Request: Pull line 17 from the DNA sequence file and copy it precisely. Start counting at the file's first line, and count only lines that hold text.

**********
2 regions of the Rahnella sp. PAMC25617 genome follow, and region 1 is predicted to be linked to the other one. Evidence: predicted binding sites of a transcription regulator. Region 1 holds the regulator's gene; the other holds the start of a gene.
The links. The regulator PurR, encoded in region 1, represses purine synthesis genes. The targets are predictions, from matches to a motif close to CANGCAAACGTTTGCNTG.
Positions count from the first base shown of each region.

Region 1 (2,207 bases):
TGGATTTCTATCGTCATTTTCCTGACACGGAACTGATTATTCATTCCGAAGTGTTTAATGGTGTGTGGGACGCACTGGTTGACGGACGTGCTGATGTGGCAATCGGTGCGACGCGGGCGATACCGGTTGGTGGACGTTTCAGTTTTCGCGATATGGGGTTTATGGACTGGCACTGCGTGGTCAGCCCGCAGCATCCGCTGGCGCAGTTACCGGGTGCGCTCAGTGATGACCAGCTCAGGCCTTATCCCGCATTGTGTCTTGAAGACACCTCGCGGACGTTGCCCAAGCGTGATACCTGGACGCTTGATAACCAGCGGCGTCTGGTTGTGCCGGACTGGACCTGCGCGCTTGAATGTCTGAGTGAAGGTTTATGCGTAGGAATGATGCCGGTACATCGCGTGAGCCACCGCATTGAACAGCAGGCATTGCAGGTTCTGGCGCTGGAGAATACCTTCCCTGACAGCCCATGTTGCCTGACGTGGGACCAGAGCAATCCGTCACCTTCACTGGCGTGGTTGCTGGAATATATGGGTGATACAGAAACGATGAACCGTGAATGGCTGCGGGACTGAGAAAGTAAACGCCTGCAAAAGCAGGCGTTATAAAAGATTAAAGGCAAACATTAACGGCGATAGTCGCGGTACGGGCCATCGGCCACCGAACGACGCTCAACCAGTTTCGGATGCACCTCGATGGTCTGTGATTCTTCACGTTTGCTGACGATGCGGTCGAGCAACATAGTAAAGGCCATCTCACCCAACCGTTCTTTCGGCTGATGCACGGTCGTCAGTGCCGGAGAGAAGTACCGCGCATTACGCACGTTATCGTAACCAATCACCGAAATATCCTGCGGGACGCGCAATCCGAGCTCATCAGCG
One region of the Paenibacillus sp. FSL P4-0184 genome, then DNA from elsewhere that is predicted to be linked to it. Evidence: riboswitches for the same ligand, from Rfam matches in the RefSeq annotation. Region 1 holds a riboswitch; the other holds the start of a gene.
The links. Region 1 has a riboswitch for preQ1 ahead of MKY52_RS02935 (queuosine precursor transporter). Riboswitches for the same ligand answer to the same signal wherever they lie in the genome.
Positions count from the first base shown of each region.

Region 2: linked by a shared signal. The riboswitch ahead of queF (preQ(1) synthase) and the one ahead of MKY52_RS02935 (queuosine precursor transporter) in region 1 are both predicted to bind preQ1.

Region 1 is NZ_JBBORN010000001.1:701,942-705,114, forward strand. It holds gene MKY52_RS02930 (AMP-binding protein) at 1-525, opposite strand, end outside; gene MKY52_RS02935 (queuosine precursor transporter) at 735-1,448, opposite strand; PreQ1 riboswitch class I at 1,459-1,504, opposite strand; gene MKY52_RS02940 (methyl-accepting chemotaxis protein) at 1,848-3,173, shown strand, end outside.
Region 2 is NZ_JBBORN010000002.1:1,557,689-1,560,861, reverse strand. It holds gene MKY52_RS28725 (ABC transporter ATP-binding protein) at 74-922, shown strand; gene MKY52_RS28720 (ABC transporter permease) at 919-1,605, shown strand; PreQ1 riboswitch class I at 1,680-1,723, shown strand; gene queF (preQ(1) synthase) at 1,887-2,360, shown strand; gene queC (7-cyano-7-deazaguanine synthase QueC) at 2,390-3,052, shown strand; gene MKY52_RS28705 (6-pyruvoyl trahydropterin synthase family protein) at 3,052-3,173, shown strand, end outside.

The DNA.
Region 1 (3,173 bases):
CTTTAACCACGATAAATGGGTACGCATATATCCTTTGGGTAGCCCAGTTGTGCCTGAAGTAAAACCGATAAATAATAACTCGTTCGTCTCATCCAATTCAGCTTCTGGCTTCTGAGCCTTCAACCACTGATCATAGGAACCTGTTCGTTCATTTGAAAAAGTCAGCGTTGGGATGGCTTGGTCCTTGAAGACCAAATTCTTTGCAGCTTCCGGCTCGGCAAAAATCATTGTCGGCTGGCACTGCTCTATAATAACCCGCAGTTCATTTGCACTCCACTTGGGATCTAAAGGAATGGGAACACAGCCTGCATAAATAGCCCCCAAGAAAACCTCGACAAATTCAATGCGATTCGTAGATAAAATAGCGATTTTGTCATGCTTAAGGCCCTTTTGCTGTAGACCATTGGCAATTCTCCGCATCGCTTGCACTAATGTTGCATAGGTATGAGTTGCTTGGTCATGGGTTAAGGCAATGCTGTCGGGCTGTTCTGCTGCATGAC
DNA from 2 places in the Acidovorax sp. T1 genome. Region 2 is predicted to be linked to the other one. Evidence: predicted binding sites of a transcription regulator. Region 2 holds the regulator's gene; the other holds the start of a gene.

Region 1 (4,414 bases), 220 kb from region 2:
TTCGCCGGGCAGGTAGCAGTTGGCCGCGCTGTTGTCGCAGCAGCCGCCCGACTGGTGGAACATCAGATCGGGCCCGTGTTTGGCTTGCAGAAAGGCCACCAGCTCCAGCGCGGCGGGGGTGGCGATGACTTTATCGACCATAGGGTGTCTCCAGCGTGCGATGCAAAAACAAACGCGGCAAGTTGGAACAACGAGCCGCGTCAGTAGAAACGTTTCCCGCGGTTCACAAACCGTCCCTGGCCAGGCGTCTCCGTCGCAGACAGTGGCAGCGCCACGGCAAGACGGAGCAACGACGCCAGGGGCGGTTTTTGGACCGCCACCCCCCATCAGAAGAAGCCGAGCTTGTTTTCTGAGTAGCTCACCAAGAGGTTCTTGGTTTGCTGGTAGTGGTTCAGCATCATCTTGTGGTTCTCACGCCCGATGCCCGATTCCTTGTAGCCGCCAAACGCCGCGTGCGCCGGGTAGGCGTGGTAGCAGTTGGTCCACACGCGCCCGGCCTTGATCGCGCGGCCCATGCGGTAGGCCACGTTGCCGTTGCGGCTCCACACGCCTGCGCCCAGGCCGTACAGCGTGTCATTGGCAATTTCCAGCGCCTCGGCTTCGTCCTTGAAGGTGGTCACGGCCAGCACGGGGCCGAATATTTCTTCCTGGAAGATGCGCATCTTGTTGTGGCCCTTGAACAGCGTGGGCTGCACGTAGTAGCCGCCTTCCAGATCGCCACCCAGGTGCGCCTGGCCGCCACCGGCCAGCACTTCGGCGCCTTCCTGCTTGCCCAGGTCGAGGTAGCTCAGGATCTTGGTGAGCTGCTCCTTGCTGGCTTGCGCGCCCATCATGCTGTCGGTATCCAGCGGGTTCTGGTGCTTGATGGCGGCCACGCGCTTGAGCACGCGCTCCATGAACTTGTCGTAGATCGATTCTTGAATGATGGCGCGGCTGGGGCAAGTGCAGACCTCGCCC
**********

TTCGCCGGGCAGGTAGCAGTTGGCCGCGCTGTTGTCGCAGCAGCCGCCCGACTGGTGGAACATCAGATCGGGCCCGTGTTTGGCTTGCAGAAAGGCCACCAGCTCCAGCGCGGCGGGGGTGGCGATGACTTTATCGACCATAGGGTGTCTCCAGCGTGCGATGCAAAAACAAACGCGGCAAGTTGGAACAACGAGCCGCGTCAGTAGAAACGTTTCCCGCGGTTCACAAACCGTCCCTGGCCAGGCGTCTCCGTCGCAGACAGTGGCAGCGCCACGGCAAGACGGAGCAACGACGCCAGGGGCGGTTTTTGGACCGCCACCCCCCATCAGAAGAAGCCGAGCTTGTTTTCTGAGTAGCTCACCAAGAGGTTCTTGGTTTGCTGGTAGTGGTTCAGCATCATCTTGTGGTTCTCACGCCCGATGCCCGATTCCTTGTAGCCGCCAAACGCCGCGTGCGCCGGGTAGGCGTGGTAGCAGTTGGTCCACACGCGCCCGGCCTTGATCGCGCGGCCCATGCGGTAGGCCACGTTGCCGTTGCGGCTCCACACGCCTGCGCCCAGGCCGTACAGCGTGTCATTGGCAATTTCCAGCGCCTCGGCTTCGTCCTTGAAGGTGGTCACGGCCAGCACGGGGCCGAATATTTCTTCCTGGAAGATGCGCATCTTGTTGTGGCCCTTGAACAGCGTGGGCTGCACGTAGTAGCCGCCTTCCAGATCGCCACCCAGGTGCGCCTGGCCGCCACCGGCCAGCACTTCGGCGCCTTCCTGCTTGCCCAGGTCGAGGTAGCTCAGGATCTTGGTGAGCTGCTCCTTGCTGGCTTGCGCGCCCATCATGCTGTCGGTATCCAGCGGGTTCTGGTGCTTGATGGCGGCCACGCGCTTGAGCACGCGCTCCATGAACTTGTCGTAGATCGATTCTTGAATGATGGCGCGGCTGGGGCAAGTGCAGACCTCGCCC